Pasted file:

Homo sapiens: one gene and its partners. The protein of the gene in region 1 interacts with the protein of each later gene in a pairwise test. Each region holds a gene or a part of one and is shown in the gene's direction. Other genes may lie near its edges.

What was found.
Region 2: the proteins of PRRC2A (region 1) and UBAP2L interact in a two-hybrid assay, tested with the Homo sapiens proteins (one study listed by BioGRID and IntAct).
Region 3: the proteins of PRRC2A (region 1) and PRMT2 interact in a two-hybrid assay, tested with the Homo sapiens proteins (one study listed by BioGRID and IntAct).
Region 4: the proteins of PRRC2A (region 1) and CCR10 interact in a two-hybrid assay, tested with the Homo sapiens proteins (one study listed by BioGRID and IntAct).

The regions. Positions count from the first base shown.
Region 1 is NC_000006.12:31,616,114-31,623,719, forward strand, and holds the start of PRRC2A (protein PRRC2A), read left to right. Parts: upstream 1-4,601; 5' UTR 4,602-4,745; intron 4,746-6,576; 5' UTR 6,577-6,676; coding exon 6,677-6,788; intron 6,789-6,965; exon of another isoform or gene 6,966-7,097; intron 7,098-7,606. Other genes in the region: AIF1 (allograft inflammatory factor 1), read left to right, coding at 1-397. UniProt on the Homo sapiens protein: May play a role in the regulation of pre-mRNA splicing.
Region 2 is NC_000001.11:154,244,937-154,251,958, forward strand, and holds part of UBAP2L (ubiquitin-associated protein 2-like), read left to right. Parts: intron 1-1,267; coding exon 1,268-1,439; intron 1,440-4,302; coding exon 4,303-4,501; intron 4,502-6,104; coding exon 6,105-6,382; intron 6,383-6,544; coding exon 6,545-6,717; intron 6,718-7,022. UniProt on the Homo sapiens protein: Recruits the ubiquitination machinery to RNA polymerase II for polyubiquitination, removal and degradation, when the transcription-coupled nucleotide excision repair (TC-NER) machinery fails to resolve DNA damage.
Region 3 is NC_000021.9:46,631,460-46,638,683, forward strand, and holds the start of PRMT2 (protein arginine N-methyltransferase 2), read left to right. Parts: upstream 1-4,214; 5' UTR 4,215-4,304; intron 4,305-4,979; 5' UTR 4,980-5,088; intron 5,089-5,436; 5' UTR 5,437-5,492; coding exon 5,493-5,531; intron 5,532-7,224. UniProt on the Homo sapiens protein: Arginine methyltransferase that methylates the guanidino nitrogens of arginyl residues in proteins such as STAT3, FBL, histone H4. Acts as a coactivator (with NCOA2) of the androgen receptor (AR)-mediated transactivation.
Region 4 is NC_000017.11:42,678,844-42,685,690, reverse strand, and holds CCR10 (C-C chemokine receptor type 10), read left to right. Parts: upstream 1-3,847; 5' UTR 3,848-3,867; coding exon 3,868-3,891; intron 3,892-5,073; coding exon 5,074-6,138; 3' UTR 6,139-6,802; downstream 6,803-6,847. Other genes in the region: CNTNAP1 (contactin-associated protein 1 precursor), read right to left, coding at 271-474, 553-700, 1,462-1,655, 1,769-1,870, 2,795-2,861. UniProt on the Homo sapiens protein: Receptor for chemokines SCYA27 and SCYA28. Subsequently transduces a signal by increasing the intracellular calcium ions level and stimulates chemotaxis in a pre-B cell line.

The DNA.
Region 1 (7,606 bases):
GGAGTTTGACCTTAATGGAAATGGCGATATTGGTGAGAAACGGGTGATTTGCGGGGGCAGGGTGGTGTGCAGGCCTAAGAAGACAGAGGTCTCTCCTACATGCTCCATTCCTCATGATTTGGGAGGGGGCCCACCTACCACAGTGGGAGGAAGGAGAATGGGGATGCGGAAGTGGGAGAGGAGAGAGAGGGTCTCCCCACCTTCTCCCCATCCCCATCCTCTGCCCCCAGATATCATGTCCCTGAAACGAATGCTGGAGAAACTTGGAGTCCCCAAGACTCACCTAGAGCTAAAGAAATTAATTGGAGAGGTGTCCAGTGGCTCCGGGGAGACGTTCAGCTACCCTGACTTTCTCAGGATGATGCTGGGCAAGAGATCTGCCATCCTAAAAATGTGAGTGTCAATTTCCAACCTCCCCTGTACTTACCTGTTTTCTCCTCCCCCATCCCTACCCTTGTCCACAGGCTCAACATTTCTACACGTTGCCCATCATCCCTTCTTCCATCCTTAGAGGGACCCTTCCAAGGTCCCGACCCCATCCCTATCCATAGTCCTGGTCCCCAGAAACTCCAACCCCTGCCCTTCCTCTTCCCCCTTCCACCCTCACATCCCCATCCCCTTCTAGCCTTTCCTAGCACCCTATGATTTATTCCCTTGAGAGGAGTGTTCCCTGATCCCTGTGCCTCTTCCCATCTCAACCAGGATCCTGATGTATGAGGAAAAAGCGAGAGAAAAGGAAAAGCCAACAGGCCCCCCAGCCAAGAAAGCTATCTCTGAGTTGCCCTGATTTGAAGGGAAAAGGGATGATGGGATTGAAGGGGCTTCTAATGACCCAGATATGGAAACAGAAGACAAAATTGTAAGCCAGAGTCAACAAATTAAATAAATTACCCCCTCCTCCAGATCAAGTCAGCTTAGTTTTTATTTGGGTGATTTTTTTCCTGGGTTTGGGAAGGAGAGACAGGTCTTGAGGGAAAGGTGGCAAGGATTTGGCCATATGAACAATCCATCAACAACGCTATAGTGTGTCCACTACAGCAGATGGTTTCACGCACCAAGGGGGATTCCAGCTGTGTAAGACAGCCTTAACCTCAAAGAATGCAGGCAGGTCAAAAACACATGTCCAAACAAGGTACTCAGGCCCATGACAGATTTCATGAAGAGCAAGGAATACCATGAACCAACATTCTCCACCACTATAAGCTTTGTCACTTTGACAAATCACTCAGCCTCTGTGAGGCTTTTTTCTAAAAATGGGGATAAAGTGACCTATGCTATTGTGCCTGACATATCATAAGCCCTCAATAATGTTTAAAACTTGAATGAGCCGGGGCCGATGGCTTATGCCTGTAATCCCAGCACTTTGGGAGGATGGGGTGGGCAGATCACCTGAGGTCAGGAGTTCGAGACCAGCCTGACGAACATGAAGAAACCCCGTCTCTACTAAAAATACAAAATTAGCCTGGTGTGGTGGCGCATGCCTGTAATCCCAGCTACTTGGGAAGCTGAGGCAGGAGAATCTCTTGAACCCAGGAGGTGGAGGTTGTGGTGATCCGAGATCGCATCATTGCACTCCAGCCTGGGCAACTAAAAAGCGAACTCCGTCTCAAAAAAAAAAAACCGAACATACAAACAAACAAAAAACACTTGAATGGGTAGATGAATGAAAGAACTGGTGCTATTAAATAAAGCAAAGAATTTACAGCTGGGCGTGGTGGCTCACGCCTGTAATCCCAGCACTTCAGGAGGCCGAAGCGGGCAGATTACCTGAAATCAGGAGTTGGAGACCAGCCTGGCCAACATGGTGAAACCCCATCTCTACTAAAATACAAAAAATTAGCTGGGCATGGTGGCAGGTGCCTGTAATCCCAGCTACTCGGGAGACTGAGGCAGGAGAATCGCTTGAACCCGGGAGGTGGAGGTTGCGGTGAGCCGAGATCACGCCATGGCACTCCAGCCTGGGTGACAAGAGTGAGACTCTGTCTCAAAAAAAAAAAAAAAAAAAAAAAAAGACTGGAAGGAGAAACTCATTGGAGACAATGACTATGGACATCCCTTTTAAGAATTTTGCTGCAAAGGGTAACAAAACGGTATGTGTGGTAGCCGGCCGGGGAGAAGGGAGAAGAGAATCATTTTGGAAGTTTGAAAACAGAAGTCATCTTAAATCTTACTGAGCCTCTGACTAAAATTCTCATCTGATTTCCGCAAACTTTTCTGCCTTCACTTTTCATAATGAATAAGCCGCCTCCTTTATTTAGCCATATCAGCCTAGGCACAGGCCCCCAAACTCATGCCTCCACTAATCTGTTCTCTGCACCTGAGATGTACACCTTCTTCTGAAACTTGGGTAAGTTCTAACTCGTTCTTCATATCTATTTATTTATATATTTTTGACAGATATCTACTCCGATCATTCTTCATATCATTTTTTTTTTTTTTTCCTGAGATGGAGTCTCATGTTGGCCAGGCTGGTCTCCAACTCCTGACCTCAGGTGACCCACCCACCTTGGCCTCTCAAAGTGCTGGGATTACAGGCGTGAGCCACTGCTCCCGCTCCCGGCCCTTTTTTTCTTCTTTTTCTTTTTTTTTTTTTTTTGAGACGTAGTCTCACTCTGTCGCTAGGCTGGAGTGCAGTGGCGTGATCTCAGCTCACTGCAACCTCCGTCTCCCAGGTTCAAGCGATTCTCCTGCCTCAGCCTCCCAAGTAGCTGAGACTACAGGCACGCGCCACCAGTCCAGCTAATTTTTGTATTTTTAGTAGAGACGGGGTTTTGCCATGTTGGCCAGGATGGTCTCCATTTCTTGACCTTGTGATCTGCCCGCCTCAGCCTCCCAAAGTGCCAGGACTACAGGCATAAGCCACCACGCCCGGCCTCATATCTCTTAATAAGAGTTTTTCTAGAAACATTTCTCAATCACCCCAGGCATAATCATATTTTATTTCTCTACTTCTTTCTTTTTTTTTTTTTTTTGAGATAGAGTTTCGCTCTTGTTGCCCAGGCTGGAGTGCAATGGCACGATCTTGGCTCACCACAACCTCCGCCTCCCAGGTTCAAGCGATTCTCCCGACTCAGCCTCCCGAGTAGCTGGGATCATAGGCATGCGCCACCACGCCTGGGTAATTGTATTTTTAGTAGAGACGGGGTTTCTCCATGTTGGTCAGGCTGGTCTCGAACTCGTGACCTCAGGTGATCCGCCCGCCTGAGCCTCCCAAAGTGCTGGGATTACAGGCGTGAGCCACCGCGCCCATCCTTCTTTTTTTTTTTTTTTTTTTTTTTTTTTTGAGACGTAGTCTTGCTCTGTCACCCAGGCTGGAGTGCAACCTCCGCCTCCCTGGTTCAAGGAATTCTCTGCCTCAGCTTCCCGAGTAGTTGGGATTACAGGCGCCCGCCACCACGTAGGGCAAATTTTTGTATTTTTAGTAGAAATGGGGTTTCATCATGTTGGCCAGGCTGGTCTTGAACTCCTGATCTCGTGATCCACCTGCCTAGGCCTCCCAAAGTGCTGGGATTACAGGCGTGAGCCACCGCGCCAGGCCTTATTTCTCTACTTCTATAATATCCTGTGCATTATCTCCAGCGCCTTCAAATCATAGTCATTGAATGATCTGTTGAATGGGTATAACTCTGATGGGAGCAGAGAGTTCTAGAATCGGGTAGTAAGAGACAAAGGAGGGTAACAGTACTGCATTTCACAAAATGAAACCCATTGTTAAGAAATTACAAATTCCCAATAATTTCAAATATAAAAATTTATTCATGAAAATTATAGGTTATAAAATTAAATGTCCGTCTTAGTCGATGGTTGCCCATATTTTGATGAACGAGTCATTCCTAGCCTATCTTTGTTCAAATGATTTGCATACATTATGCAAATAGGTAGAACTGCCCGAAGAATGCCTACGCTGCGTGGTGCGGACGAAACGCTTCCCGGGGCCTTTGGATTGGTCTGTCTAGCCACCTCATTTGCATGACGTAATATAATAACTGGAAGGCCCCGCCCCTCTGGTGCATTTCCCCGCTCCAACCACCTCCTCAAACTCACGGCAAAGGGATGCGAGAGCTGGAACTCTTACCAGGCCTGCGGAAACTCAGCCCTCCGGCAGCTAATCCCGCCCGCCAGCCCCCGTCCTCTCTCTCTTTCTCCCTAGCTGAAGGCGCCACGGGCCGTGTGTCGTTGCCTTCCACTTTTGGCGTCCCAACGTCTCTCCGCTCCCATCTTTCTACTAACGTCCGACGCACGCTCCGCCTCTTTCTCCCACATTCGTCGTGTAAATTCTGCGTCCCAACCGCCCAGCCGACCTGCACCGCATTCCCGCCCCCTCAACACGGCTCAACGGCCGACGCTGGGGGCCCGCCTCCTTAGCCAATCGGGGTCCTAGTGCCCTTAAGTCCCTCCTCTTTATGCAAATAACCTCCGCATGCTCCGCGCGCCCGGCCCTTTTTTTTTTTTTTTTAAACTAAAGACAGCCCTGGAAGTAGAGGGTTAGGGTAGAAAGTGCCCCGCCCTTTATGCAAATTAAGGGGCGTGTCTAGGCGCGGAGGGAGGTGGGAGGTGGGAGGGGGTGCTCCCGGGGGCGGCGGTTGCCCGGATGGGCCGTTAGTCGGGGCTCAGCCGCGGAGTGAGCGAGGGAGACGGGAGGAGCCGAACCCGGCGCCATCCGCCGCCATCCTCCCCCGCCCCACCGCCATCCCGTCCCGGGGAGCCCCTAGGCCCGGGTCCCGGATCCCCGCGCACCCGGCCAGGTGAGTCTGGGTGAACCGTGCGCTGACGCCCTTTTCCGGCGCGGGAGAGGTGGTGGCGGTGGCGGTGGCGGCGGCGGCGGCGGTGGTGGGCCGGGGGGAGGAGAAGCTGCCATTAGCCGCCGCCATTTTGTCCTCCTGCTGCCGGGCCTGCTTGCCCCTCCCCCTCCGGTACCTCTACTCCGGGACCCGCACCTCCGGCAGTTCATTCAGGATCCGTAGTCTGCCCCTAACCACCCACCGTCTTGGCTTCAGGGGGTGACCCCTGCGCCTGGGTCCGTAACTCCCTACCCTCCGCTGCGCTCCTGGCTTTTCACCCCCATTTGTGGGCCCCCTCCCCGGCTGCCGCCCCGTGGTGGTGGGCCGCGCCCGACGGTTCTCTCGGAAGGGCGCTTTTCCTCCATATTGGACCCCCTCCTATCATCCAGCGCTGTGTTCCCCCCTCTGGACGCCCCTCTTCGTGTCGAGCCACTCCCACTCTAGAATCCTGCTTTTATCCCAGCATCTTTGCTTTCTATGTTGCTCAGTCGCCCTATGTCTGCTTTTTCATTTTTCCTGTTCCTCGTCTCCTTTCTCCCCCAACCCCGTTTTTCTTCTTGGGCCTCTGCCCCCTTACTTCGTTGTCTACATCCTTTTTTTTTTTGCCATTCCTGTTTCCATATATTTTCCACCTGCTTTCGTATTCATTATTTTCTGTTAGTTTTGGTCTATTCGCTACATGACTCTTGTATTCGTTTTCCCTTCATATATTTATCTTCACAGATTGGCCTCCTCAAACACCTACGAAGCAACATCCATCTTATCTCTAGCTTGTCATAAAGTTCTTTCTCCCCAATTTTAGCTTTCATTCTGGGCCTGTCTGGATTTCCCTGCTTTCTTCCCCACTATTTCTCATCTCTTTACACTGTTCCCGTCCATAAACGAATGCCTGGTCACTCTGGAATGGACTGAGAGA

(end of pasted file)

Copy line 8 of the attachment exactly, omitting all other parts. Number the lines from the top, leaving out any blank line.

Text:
Region 2 is NC_000001.11:154,244,937-154,251,958, forward strand, and holds part of UBAP2L (ubiquitin-associated protein 2-like), read left to right. Parts: intron 1-1,267; coding exon 1,268-1,439; intron 1,440-4,302; coding exon 4,303-4,501; intron 4,502-6,104; coding exon 6,105-6,382; intron 6,383-6,544; coding exon 6,545-6,717; intron 6,718-7,022. UniProt on the Homo sapiens protein: Recruits the ubiquitination machinery to RNA polymerase II for polyubiquitination, removal and degradation, when the transcription-coupled nucleotide excision repair (TC-NER) machinery fails to resolve DNA damage.